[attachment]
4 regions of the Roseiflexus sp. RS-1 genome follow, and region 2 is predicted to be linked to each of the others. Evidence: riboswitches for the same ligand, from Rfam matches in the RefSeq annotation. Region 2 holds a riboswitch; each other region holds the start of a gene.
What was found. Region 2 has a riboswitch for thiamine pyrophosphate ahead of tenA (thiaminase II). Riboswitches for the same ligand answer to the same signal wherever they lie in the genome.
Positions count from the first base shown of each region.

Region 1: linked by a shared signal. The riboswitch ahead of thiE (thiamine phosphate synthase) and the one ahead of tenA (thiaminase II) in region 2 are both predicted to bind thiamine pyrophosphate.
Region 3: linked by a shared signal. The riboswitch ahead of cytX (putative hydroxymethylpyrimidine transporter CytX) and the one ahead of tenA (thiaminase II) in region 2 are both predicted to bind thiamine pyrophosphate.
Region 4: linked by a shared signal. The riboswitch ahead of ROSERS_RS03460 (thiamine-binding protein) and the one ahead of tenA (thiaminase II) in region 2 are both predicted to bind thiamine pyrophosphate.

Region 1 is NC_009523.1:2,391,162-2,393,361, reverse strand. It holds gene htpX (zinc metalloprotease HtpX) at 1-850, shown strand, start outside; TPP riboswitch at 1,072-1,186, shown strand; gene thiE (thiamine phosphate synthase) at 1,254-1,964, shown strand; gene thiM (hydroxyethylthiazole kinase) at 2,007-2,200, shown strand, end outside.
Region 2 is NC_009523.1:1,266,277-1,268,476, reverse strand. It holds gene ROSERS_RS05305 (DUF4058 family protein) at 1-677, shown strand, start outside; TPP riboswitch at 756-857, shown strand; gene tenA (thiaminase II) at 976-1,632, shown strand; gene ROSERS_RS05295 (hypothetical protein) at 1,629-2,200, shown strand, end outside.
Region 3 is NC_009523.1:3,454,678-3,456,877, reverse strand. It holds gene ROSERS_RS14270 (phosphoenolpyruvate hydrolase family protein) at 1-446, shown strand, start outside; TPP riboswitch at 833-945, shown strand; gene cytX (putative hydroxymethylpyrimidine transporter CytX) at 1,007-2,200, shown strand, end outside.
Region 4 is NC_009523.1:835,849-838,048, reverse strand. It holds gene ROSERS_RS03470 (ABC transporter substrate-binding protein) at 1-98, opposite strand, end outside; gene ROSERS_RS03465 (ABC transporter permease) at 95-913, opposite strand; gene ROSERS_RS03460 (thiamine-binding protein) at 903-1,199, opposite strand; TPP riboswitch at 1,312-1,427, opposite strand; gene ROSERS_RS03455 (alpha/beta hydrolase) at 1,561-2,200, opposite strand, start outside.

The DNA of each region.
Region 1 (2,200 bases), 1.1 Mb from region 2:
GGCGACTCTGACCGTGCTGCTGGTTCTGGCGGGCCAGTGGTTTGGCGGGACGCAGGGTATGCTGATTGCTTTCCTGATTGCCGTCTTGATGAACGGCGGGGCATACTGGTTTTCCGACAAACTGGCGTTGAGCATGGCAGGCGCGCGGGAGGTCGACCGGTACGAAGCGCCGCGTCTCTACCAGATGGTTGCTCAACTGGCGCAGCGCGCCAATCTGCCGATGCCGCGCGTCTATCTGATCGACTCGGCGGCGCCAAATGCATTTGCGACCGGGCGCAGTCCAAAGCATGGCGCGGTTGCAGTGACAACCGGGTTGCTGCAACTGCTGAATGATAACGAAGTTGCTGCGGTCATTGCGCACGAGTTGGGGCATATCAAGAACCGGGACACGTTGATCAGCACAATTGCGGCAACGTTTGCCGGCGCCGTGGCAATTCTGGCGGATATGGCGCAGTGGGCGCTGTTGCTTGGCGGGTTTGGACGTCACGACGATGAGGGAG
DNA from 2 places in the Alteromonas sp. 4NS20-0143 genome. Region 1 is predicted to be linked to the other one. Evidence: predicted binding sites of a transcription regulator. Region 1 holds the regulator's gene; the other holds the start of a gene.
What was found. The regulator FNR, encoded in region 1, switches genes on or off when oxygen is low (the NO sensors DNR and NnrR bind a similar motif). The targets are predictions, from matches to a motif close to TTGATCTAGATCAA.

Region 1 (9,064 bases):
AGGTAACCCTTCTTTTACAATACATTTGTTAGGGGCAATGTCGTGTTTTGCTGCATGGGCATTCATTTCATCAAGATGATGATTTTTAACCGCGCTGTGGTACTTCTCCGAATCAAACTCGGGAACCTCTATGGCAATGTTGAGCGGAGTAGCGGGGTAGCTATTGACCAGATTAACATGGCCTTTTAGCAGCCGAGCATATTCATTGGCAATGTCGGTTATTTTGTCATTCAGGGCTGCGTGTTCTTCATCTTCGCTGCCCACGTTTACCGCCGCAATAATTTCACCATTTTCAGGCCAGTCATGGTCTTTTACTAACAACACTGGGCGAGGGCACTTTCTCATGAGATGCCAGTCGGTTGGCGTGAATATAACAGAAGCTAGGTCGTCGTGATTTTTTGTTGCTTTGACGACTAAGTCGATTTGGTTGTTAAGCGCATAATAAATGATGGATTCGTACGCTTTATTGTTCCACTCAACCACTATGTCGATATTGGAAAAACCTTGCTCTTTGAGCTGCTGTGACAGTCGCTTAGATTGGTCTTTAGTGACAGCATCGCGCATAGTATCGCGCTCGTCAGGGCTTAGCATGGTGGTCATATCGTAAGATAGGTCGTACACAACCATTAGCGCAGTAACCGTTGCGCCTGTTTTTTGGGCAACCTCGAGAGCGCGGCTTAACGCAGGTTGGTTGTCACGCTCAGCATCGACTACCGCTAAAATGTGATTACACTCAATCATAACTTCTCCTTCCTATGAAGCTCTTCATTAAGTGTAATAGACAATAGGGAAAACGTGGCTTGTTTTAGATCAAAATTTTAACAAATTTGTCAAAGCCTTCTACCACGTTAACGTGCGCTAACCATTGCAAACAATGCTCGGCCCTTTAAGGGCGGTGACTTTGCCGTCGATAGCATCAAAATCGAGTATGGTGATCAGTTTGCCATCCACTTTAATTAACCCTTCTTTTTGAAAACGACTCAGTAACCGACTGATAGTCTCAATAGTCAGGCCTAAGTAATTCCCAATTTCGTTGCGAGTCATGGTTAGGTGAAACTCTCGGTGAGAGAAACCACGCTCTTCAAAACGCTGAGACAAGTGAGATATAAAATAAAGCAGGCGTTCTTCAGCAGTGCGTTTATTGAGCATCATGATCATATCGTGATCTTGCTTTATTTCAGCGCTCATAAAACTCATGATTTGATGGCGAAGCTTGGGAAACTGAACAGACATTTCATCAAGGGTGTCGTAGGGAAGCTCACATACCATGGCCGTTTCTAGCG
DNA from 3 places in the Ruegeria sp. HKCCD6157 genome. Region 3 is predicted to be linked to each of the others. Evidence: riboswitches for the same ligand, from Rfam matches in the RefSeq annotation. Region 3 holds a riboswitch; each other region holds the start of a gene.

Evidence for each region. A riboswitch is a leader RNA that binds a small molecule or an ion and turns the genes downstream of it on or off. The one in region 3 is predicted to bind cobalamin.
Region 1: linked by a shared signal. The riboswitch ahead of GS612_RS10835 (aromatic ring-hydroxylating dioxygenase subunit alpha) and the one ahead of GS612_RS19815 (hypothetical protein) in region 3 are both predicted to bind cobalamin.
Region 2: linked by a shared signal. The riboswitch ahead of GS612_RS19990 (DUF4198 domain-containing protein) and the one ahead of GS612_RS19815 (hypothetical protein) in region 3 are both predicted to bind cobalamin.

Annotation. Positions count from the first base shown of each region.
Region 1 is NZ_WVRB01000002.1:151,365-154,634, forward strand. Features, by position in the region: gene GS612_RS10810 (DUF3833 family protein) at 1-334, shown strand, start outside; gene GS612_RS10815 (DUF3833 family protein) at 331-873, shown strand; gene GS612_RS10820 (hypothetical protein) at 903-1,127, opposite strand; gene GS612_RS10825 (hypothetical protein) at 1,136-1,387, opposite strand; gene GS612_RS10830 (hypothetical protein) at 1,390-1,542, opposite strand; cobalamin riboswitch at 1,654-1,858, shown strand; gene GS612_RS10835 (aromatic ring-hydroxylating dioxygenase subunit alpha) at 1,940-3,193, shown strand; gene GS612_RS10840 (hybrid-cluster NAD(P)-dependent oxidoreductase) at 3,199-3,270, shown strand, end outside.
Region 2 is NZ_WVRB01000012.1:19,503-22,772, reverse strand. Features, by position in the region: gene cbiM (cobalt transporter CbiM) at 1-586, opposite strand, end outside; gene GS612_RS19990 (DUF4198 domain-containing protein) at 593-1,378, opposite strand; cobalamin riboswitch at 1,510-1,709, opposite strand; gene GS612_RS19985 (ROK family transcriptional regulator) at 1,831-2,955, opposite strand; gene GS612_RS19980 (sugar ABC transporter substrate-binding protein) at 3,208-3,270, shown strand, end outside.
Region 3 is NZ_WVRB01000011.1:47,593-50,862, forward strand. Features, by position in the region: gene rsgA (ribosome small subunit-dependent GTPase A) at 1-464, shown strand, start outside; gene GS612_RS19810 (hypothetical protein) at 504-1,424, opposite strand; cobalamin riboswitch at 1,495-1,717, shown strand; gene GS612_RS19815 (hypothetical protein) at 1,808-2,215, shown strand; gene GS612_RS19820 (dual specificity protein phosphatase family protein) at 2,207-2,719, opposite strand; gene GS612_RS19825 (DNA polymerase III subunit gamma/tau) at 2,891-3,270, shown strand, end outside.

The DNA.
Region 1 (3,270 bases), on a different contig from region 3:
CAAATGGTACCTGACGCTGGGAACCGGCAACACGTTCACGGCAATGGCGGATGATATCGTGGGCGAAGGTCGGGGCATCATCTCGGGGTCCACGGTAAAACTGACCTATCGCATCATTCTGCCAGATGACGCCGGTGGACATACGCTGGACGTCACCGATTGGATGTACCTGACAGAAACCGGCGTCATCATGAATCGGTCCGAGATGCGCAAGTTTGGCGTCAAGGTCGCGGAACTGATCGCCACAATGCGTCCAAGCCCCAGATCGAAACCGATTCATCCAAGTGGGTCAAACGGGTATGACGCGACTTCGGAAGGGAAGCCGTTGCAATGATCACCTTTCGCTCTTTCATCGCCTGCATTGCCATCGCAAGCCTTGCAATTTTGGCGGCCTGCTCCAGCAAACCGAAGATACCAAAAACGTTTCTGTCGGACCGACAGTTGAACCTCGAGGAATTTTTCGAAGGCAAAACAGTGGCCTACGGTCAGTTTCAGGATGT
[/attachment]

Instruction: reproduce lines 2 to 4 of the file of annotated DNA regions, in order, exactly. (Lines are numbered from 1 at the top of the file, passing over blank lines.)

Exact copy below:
What was found. Region 2 has a riboswitch for thiamine pyrophosphate ahead of tenA (thiaminase II). Riboswitches for the same ligand answer to the same signal wherever they lie in the genome.
Positions count from the first base shown of each region.

Region 1: linked by a shared signal. The riboswitch ahead of thiE (thiamine phosphate synthase) and the one ahead of tenA (thiaminase II) in region 2 are both predicted to bind thiamine pyrophosphate.